Personal Injury

Avoiding distraction as a pedestrian can help you stay safe

When people walk close to moving motor vehicles, there is always some degree of risk. Vehicles can cause catastrophic or even fatal injuries if they come into contact with nearby pedestrians. There are certain things you do as a pedestrian that can increase or decrease your risk of an accident.

People who frequently walk places would benefit from learning about how to safely share roads and intersections with vehicles of all sizes and shapes. One of the most important rules for walking safely is to avoid distraction.

Specifically, the main distraction you want to avoid is the habit of staring down at your cellphone instead of looking around you. Just like distraction while driving can lead to a crash, distraction while walking may increase your risk of being struck as a pedestrian.

You need to be watching for cars because they may not watch for you

One of the most frequent statements made by people in vehicles who strikes pedestrians is that they failed to see the people or person on foot. A common safety tactic employed by pedestrians, cyclists and even motorcycle owners is the practice of increasing visibility. Wearing bright colors or reflective materials can help those in traffic notice you when you are not inside a vehicle.

However, you shouldn’t simply rely on them to notice you. You are the one at greater risk of injury in the event of a crash. Knowing that people in vehicles may not be paying attention as closely they should be, you should do everything in your power to remain carefully attentive to your surroundings.

Keep your ears and eyes alert for movement and traffic sounds. Paying attention to the vehicles nearby could help you avoid stepping in front of an oncoming vehicle or otherwise endangering yourself. If you are looking at your phone instead of traffic conditions, you can make a mistake that could result in severe injury.

If you do need to text, do it while on the sidewalk

If you walk places, especially if you commute to lunch from work and back again on foot, you may find yourself in a situation where you need to respond to your boss or someone else quickly while still walking. If you have to handle your phone, do so carefully.

Send a text or an email on the sidewalk, ideally after stepping out of the flow of traffic and stopping for a second. You should never look down at your phone when you start to cross into the street. Your response should attend to critical issues only and advise the recipient that you will respond in full when you reach your destination safely.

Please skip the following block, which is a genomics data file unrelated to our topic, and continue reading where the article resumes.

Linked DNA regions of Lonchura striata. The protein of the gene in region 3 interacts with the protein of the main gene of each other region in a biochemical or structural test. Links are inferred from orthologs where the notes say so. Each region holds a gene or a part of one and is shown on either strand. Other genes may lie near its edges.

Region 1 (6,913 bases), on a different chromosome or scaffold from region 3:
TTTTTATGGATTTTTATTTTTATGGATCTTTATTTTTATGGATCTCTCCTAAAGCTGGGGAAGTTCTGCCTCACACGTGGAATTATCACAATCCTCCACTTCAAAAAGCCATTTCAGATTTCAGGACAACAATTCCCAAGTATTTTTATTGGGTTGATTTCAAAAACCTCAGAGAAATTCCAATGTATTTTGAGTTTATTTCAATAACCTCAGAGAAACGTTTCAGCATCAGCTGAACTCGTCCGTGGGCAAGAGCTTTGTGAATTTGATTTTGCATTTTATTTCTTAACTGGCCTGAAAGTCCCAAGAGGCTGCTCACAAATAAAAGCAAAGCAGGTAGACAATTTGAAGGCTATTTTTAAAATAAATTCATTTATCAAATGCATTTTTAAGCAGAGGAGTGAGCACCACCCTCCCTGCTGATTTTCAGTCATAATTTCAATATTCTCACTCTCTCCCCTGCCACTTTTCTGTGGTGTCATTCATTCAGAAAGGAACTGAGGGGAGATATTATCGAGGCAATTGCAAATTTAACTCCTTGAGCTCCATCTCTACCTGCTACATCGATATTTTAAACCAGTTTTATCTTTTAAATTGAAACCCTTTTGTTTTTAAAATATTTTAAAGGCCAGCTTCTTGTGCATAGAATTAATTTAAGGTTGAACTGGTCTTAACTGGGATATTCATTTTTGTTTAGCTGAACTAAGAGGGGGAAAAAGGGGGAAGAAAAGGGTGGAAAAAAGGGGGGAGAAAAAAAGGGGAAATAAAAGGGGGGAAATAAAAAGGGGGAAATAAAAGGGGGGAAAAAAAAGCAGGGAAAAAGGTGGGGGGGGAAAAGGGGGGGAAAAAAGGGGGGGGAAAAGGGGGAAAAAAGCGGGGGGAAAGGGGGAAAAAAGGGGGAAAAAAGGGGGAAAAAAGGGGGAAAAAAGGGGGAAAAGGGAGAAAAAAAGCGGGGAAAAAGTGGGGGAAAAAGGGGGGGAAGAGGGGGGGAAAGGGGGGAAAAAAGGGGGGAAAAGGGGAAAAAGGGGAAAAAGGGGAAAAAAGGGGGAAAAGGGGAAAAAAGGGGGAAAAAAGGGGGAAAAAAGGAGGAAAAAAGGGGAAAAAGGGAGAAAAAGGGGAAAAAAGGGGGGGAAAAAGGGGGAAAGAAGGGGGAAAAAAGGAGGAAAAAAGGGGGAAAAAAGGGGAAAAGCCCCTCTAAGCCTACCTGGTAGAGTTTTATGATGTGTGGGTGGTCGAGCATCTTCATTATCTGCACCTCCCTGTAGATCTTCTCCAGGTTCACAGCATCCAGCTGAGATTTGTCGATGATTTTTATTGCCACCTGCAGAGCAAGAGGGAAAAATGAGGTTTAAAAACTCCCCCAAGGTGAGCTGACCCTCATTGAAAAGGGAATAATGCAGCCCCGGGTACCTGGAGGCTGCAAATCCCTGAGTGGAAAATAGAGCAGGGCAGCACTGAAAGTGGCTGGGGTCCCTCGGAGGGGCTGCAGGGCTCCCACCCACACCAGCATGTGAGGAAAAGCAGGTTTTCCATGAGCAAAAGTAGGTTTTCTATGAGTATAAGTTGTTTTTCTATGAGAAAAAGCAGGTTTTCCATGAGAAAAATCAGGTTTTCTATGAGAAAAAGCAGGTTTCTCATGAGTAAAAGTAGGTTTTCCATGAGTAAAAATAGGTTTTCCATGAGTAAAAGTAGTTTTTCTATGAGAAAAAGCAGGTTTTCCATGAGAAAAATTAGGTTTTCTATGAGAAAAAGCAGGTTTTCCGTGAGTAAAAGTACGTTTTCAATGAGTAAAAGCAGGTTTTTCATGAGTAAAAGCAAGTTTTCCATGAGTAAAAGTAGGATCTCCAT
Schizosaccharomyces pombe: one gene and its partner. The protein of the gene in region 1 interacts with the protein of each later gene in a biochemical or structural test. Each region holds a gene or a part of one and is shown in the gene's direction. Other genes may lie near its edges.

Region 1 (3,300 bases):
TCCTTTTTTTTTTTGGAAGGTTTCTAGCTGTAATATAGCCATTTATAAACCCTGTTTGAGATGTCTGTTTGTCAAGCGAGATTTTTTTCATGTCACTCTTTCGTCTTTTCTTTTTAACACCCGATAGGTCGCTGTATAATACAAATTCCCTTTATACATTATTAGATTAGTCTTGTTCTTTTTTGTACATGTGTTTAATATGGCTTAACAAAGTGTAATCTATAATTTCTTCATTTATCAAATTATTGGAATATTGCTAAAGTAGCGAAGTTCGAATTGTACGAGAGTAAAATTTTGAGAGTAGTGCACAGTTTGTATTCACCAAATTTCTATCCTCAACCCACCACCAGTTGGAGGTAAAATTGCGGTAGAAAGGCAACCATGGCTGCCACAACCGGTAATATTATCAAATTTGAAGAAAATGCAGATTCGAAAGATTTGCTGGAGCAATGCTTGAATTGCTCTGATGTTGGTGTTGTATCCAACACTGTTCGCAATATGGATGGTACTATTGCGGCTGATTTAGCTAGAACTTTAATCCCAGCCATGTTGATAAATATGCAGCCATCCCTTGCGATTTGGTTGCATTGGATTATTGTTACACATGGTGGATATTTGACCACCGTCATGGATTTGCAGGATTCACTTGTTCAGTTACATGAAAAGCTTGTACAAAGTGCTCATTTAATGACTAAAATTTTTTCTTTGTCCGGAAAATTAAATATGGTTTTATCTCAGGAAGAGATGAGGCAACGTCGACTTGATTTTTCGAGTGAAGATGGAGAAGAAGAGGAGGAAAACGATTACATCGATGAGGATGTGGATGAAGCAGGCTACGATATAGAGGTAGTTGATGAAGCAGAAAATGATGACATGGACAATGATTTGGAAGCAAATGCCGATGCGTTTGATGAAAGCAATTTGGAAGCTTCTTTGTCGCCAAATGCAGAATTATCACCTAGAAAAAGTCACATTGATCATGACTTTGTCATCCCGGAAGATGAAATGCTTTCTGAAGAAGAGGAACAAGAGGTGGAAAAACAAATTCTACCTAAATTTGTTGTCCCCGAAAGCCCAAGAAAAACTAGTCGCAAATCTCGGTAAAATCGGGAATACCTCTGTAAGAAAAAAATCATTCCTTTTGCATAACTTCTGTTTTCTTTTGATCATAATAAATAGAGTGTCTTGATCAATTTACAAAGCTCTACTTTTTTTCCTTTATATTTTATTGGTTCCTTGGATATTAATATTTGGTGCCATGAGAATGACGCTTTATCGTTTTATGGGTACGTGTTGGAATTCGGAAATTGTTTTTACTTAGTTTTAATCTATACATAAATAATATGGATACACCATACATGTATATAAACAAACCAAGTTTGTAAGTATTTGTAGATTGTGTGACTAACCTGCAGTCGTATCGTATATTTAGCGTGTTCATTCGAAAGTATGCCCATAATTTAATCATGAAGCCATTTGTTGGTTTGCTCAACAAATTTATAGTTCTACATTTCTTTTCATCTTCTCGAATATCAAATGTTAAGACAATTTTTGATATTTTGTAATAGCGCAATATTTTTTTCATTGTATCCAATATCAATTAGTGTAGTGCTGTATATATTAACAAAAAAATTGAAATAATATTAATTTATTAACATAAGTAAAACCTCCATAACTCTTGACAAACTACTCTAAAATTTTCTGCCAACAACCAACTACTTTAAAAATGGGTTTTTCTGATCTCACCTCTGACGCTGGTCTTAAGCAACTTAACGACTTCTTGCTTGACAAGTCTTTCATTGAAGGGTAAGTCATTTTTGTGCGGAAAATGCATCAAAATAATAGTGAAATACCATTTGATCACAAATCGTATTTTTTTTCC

Bike safety tips for all cyclists

Cycling in and around Austin is one of the greatest joys that comes with living in the city. Cruising by the Texas State Capitol or taking in the views while riding around Lake Travis is a great way to spend a Sunday afternoon, especially during the cooler autumn months. And, while Austin does have a strong cycling community, people driving cars do not necessarily take the care they should when they share the road with cyclists.

Whether you are a beginner cyclist or have years of experience, it is vital to not only know the techniques to stay comfortable on your bike but ways you can increase your safety while on the road. Here are a few tips to help you have a safe cycling experience the next time you go for a ride.

Wear your helmet

When you watched the Tour de France last season, did you see any other cyclists riding without a helmet? Probably not. Professional cyclists do not only wear helmets because it is a requirement for many races, they also wear them while training or just taking a joy ride. Not matter how long or short your ride is, you should always wear a helmet to protect your head in case of an accident. What may seem like a minor head injury can result in death if not properly tended.

Don’t use headphones

While it may seem like a perfectly reasonable thing to do, riding with headphones can be extremely dangerous. While out for a ride, you need to be able to hear vehicles approaching from behind or from the side. Headphones can keep you from hearing an emergency vehicle approaching or other situations that are inherently dangerous. If you need to ride with music, try using a clip-on speaker that you can attach to your bike or jersey.

Follow the rules

As a person operating a vehicle on the road, it is your duty to know and follow traffic laws. You should always be riding with the traffic and not against it. While you have as much right to be on the road as the cars and trucks do, you also need to pay close attention to what these vehicles are doing so that you can make the necessary evasive maneuvers to avoid an accident when one of these drivers doesn’t see you.